Re: Letters, Gordon Kobayashi, Jan. 15.
Glad to hear from another cheerleader in our pursuit for greater democratic participation, and for more youthful tonality in our American experiment. Though Mr. Kobayashi is from Spring Valley and apparently not part of the 25th Congressional District, we here in The Mighty 25th enjoyed recent watershed when we elected a young woman to our congressional seat in 2016. All drama aside, that is a mark of distinction. In The Mighty 25th, we — all of us, old and young, of varied races and genders — democratically, by a majority vote, chose a young woman.
So, yes, Mr. Kobayashi, you are right that we should be encouraging our young people to participate more. Indeed, The Mighty 25th seems to embrace youth. We can support Mr. Kobayashi’s appeal to hope that our young people choose to actively manage our democracy by voting, volunteering, and running for office.
My single observation, however, is that our current young people’s ’60s-style idealism is being tainted by a misconception of equivalency. Young people today face an economic situation very different from that which boomers enjoyed.
During boomers’ rise, their 1960s adolescence and coming of age, the boomers were in essence making and selling and working in earnest to provide all the goods and the services and the technologies that their huge bolus of population demanded. It was a situation of high demand and high supply, to put it economically, and thus everyone supplied everyone else, resulting in vigorous economic growth. The world was around 10 years into the rebuilding of Europe and Japan after World War II, so global demand was high for U.S. goods and technology. This was helped by a former governor of California, Ronald Reagan, and his willful federal largess and willful deficit spending during the 1980s that served to overdrive the opportunity.
The rise of computerization and ever more prominent communications and mathematical power at diminishing cost also served to amplify productivity. Bill Clinton and all boomers reaped the “peace dividend” after the Soviet Union collapsed and delivered four successive surplus years in the late 1990s for the first time in almost 30 years. Not being at war was huge for boomers in so many ways. We’ve been kind of sideways since then, and those are the years that forged our millennials. Once again, “The fire that melts the butter tempers the steel.”
Although today’s youth hold an idealism similar to the boomers of the ’60s, they are lacking in the opportunity that the large work force of boomers provided to foster growth. That COULD mean they face a situation of high demand for goods and services but low supply of innovators and providers and manufacturers, which usually is a pre-inflationary indicator for those on the supply side.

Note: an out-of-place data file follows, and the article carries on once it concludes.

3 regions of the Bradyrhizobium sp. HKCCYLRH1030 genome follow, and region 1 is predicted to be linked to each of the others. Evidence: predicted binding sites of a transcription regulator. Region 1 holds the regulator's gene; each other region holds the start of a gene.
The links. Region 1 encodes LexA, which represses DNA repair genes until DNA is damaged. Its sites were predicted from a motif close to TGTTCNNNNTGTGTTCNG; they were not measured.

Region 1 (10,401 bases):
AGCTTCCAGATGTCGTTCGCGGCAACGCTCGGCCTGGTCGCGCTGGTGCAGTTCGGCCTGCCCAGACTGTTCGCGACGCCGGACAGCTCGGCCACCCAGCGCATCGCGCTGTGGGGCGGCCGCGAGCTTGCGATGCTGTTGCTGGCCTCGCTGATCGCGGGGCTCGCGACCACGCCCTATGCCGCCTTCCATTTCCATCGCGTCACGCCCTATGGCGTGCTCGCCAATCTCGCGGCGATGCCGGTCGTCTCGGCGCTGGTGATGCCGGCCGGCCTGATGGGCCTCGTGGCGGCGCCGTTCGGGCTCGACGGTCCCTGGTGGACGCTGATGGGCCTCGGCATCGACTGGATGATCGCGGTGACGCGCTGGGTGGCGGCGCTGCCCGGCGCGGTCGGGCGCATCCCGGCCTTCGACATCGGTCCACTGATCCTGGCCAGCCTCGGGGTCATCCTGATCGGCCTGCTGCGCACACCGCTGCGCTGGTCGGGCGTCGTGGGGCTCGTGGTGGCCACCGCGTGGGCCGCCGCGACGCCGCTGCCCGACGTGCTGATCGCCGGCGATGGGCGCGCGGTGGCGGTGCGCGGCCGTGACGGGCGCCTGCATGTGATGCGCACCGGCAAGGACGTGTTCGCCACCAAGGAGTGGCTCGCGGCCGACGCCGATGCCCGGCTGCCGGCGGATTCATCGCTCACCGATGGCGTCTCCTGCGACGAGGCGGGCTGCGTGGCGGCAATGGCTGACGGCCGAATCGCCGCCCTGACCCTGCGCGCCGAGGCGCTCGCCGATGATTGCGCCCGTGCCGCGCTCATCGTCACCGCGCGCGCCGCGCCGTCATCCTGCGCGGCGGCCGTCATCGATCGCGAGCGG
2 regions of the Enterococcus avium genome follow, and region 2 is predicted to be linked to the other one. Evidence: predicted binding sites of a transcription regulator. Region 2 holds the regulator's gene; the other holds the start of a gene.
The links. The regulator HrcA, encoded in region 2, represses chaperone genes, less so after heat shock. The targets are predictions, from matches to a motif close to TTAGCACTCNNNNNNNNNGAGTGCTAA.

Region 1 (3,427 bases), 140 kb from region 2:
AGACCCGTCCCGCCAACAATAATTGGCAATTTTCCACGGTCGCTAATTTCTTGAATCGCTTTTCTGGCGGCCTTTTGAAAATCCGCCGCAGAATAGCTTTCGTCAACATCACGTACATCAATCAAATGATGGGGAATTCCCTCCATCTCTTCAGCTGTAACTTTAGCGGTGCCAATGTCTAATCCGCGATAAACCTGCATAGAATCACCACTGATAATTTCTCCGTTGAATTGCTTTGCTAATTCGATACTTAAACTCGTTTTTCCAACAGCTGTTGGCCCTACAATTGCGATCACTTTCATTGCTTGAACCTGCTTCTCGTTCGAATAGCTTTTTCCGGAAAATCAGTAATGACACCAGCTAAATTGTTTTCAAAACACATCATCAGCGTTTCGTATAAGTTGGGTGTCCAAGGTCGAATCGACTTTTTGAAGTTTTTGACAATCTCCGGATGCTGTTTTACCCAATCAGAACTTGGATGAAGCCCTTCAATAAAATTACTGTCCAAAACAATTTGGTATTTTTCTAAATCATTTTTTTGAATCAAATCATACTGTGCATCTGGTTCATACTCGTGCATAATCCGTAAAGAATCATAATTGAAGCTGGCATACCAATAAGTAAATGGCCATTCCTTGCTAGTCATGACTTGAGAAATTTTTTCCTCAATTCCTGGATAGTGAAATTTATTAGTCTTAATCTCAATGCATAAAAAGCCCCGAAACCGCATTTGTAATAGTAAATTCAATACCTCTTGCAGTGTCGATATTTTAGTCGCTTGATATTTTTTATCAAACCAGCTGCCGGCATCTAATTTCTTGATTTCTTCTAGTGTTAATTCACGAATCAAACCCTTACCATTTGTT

Those who are in a position to supply the goods and services in demand — these young people — could enjoy a different form of plenitude. They may become important/influential/wealthy if they can manage to reap the rewards that go to active participants in the system. Many notable boomers, of which Donald Trump is a member (but maybe not a good example because he was born wealthy), became and remain powerful and influential and personally fulfilled and wealthy from this process.
If our youthful cohort can manage to seize the opportunity, personal fulfillment, leadership and great wealth could recur. A new youthful approach might find a way to deliver this not only to a few fractions of a percent, but to their numbers overall.
In order for this to come to pass, and to avoid stunting captialism’s incentives process, they will have to overcome an urge that humans have that is small and stingy. That urge leads to less idealism, more pragmatism, and self-centered behavior that corrodes the basis of an achieving minority, and is believed to lead to the overall corrosion of the individual will to achieve for the majority of individuals.
It would also help if this youthful cohort could leverage a technology, perhaps AI/deep learning, for a productivity and a cultural grand slam in the way that boomers enjoyed the rise of productivity via inexpensive electronic computation and instantaneous communications. We can hope that our newest generation will indeed supplant and exceed to become the — truly — greatest generation.
Neal Peart, the great drummer for the Canadian rock group Rush, died of brain cancer last week. He wrote the lyrics to “The Trees,” a song that illustrates this predicament, indeed a persistent predicament we face. If unfamiliar with it, give it a listen. Or perhaps a more edgy track by David Byrne of Talking Heads called “The Great Curve” that is about the distribution of wealth under capitalism (you’ll need to read the lyrics as there is a lot is going on in the song itself).
We Americans chose capitalism and keep maintaining this capitalist system, utilizing it as the best choice among alternatives until we craft a more suitable alternative.